Wayne Carson, who wrote or co-wrote such massive hits as “Always on My Mind,” “The Letter,” “Soul Deep” and “She’s Actin’ Single (I’m Drinkin’ Doubles),” died Monday (July 20) near Nashville at the age of 72.
He was born Wayne Carson Thompson in Denver, Colorado, the son of radio and TV performers Odie and Olivia Thompson, who performed under the name Shorty & Sue. After learning to play the guitar at 14, Carson began working in various rock ‘n’ roll bands.
In 1962, he moved to Nashville and signed to Decca Records the following year. However, he did not chart as a recording artists until 1973, by which time he was on the Monument label.
There and on Elektra and EMH, he scored four singles, including “You’re Gonna Love Yourself in the Morning” and “Barstool Mountain,” the latter of which he co-wrote. It later became a Top 10 hit for Moe Bandy.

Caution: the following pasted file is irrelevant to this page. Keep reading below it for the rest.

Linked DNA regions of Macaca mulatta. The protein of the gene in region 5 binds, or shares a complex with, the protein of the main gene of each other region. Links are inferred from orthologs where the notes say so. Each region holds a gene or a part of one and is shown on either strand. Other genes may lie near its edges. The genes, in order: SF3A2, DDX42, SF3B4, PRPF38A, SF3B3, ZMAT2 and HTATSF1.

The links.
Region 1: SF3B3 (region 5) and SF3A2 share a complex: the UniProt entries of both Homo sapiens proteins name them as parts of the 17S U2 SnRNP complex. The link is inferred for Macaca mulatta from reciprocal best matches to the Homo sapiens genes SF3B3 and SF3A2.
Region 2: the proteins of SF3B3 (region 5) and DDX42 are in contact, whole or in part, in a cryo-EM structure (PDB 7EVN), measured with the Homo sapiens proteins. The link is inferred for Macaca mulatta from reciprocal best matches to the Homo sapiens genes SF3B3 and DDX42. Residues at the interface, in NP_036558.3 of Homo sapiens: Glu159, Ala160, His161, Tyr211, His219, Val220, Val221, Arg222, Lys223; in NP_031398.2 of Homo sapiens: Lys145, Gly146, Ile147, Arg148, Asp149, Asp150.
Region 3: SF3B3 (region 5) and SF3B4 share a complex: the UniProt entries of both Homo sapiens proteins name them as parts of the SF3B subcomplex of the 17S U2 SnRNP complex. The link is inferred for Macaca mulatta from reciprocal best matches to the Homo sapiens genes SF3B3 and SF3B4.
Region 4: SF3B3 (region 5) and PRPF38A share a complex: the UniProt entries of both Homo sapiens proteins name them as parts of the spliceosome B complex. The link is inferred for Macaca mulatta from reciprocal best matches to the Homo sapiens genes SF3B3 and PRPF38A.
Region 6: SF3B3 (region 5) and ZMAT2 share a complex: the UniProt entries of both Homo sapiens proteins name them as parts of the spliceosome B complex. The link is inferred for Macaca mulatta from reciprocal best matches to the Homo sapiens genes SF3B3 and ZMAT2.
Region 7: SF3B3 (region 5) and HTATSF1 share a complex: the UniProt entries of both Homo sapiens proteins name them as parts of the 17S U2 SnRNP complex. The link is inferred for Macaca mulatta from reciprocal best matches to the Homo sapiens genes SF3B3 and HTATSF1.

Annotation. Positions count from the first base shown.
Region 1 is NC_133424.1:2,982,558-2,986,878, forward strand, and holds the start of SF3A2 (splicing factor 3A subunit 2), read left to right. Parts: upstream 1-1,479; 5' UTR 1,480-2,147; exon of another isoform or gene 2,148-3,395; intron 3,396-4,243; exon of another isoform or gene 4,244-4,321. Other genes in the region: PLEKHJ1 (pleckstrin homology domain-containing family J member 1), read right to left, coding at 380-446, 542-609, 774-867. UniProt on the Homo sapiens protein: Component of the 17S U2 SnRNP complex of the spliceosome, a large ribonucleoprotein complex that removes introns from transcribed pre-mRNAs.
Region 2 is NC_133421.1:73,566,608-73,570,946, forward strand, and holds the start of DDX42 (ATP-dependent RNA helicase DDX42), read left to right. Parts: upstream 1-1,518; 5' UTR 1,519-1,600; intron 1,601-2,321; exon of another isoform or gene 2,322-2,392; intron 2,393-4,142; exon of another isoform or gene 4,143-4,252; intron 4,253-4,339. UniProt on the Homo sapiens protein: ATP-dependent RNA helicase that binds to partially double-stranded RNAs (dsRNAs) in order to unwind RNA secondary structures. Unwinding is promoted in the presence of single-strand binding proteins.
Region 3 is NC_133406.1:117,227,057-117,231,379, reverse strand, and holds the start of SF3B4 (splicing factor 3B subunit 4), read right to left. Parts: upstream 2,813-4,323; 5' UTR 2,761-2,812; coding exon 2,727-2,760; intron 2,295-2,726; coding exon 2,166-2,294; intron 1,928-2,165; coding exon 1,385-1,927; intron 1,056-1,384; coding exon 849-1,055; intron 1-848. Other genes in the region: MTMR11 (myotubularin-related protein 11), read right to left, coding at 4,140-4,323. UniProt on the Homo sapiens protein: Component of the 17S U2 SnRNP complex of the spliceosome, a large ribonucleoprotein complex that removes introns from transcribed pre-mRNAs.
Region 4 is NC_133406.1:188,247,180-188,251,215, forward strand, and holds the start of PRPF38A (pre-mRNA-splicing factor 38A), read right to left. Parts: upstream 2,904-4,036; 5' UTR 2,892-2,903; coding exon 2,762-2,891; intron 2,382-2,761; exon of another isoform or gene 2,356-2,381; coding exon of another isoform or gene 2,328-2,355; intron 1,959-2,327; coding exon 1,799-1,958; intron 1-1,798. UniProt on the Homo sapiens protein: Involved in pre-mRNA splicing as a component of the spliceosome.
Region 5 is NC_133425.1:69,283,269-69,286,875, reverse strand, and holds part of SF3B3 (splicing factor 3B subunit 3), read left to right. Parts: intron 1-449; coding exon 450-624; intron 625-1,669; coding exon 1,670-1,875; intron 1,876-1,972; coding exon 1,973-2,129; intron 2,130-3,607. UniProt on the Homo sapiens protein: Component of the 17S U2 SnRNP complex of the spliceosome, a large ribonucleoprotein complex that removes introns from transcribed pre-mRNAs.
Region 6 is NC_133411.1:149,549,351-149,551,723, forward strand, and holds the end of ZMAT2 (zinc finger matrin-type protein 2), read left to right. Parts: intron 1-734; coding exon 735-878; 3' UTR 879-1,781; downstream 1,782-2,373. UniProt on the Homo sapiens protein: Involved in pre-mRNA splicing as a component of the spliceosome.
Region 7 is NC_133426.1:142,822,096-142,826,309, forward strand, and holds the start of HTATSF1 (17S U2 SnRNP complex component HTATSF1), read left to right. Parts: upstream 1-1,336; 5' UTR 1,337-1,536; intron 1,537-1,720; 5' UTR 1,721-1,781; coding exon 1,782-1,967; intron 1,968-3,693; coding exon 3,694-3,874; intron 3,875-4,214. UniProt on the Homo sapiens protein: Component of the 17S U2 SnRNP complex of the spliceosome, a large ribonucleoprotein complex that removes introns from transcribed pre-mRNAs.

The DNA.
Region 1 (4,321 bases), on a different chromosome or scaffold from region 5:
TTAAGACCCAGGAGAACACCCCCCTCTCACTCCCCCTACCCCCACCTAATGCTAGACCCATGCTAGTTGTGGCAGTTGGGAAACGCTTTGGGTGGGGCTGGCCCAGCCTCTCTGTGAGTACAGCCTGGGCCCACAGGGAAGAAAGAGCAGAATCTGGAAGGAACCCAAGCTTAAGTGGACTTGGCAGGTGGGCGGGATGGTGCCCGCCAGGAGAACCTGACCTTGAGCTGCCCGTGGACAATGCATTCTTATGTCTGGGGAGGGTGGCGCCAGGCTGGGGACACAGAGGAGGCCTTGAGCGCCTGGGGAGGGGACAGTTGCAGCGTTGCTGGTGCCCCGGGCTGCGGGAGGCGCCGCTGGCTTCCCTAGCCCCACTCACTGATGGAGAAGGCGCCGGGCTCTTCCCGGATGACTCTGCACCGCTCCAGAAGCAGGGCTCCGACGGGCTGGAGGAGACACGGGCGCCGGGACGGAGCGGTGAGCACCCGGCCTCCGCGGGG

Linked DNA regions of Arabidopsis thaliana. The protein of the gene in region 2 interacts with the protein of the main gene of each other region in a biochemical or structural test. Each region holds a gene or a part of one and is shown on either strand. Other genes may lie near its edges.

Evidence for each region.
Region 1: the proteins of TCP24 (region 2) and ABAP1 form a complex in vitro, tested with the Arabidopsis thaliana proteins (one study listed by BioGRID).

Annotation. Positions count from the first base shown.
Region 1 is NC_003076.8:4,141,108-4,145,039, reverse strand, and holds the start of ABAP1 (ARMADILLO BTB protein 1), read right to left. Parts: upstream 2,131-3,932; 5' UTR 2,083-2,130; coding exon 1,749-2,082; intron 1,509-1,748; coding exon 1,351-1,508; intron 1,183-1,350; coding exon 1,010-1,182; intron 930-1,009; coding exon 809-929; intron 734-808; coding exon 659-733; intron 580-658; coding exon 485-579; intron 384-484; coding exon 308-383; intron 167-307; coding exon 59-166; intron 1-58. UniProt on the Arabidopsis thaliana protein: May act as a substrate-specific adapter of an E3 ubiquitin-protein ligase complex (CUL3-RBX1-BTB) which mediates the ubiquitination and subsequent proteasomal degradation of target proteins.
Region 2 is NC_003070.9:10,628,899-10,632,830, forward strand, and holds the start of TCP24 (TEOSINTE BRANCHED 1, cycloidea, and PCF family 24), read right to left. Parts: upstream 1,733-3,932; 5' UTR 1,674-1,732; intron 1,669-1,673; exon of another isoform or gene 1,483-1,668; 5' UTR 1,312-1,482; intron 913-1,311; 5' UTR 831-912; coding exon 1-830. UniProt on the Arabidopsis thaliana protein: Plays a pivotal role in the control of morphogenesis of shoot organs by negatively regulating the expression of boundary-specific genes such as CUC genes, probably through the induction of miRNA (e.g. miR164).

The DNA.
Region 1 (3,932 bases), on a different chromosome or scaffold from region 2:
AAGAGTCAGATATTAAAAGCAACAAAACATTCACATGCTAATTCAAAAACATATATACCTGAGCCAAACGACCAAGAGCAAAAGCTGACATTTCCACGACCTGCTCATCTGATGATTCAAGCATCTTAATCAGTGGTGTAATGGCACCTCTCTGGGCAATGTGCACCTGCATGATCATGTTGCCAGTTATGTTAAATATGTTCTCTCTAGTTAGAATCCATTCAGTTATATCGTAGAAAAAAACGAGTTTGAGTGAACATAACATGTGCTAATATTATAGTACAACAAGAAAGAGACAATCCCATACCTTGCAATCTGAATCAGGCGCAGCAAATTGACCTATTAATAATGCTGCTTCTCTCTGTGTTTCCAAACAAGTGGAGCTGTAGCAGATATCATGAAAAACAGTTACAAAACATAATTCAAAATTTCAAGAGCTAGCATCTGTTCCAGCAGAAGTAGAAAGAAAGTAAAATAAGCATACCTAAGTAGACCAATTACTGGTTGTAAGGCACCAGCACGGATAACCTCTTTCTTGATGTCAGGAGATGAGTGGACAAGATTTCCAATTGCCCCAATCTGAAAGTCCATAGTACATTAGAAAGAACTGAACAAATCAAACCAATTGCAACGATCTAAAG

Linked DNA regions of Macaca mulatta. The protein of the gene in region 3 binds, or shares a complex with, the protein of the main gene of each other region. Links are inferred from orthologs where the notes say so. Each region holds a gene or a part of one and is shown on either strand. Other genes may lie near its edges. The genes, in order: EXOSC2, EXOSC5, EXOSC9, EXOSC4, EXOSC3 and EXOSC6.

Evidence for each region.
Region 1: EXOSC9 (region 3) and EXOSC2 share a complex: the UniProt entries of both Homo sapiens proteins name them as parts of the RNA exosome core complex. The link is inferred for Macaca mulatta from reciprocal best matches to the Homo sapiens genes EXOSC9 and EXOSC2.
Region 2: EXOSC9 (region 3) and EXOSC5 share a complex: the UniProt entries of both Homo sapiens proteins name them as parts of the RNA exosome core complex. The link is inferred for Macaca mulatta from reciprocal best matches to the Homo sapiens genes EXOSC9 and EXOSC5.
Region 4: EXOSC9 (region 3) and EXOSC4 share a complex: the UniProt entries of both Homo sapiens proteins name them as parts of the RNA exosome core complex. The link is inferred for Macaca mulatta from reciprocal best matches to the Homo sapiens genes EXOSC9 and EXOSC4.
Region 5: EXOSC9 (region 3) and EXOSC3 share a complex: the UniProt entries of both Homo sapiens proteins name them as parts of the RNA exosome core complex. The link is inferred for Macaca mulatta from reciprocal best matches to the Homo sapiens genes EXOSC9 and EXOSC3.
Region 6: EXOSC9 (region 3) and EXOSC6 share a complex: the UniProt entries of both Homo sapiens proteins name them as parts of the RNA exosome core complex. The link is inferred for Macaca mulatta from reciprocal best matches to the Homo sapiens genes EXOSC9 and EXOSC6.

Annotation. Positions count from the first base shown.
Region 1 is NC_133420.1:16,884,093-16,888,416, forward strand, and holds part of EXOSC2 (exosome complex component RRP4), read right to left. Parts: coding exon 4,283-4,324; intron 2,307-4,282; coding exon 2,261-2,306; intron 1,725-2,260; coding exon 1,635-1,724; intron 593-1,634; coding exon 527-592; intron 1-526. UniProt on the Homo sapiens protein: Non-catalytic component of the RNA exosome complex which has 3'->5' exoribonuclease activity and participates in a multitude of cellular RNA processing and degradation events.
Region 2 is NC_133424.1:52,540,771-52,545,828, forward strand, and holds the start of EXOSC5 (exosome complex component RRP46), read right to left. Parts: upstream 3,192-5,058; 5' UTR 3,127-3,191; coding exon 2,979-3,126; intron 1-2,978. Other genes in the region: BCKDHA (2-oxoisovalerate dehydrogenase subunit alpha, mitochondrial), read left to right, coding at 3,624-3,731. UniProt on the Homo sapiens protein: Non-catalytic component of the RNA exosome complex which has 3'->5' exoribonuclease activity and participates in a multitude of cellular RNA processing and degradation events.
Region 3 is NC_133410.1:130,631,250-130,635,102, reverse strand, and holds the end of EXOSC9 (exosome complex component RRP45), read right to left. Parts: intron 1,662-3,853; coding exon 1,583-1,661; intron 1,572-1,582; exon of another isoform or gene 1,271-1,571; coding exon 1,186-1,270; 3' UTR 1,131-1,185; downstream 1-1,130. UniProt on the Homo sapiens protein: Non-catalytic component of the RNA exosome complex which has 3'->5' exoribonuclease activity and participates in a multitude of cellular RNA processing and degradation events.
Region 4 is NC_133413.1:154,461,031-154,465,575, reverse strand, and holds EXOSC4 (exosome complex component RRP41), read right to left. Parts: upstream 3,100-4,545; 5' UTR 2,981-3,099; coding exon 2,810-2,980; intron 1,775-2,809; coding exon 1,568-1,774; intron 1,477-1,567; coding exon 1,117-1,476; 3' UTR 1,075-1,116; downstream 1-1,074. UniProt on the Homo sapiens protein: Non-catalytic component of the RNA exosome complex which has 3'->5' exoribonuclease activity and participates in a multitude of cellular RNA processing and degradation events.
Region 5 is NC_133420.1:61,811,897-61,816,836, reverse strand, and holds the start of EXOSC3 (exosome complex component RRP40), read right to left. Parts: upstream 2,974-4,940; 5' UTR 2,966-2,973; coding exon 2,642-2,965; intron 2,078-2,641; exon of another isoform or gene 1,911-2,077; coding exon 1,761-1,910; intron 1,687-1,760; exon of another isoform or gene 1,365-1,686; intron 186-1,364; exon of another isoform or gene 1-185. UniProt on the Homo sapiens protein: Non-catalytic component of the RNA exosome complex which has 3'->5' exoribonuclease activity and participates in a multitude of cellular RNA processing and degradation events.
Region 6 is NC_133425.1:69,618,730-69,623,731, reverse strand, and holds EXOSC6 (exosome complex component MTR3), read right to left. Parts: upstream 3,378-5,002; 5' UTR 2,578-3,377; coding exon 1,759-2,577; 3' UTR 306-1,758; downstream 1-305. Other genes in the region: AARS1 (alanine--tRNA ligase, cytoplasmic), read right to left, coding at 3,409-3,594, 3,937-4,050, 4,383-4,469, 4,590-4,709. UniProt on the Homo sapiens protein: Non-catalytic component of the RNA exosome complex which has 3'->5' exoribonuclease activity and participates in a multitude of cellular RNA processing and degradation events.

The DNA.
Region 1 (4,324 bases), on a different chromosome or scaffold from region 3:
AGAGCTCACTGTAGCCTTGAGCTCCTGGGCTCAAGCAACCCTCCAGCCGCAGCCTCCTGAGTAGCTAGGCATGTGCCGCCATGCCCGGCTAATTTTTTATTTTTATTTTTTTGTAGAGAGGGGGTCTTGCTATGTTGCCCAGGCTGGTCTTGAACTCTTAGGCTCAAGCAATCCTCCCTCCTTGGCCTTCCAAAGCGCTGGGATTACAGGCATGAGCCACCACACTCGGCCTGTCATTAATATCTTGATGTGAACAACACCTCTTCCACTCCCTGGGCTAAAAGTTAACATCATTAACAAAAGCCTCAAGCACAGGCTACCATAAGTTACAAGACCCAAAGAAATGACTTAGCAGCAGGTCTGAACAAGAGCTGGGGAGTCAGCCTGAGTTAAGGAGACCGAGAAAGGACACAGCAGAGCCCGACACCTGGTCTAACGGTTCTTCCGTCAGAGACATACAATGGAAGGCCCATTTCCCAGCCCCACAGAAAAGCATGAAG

Carson’s first major achievement as a songwriter came in 1966 when Eddy Arnold recorded his “Somebody Like Me,” which went to No. 1 and stayed there for four weeks.
In 1967, the Box Tops had a No. 1 pop hit with “The Letter.” More than two dozen artists would subsequently record cover versions, among them Joe Cocker, Tom Jones, the Beach Boys, B.B. King, Dionne Warwick and Al Green. The Box Tops also enjoyed success with “Soul Deep.”
Gary Stewart had a Top 10 country single in 1974 with Carson’s “Drinkin’ Thing” and topped the chart a year later with “She’s Actin’ Single (I’m Drinkin’ Doubles).”
But it was “Always on My Mind,” which Carson co-penned with Johnny Christopher and Mark James, that brought him his greatest fame. After it was recorded with moderate success by Brenda Lee and Elvis Presley, Willie Nelson took it to the top of the country charts in 1982.
Nelson’s recording netted three Grammys — song of the year, best country song and best male country vocal performance — and was declared the CMA song of the year (in both 1982 and 1983) and single of the year.
Carson was inducted into the Nashville Songwriters Hall of Fame in 1997. His other hits include Conway Twitty’s “I See the Want-To in Your Eyes” and Johnny Paycheck’s “Slide Off of Your Satin Sheets.”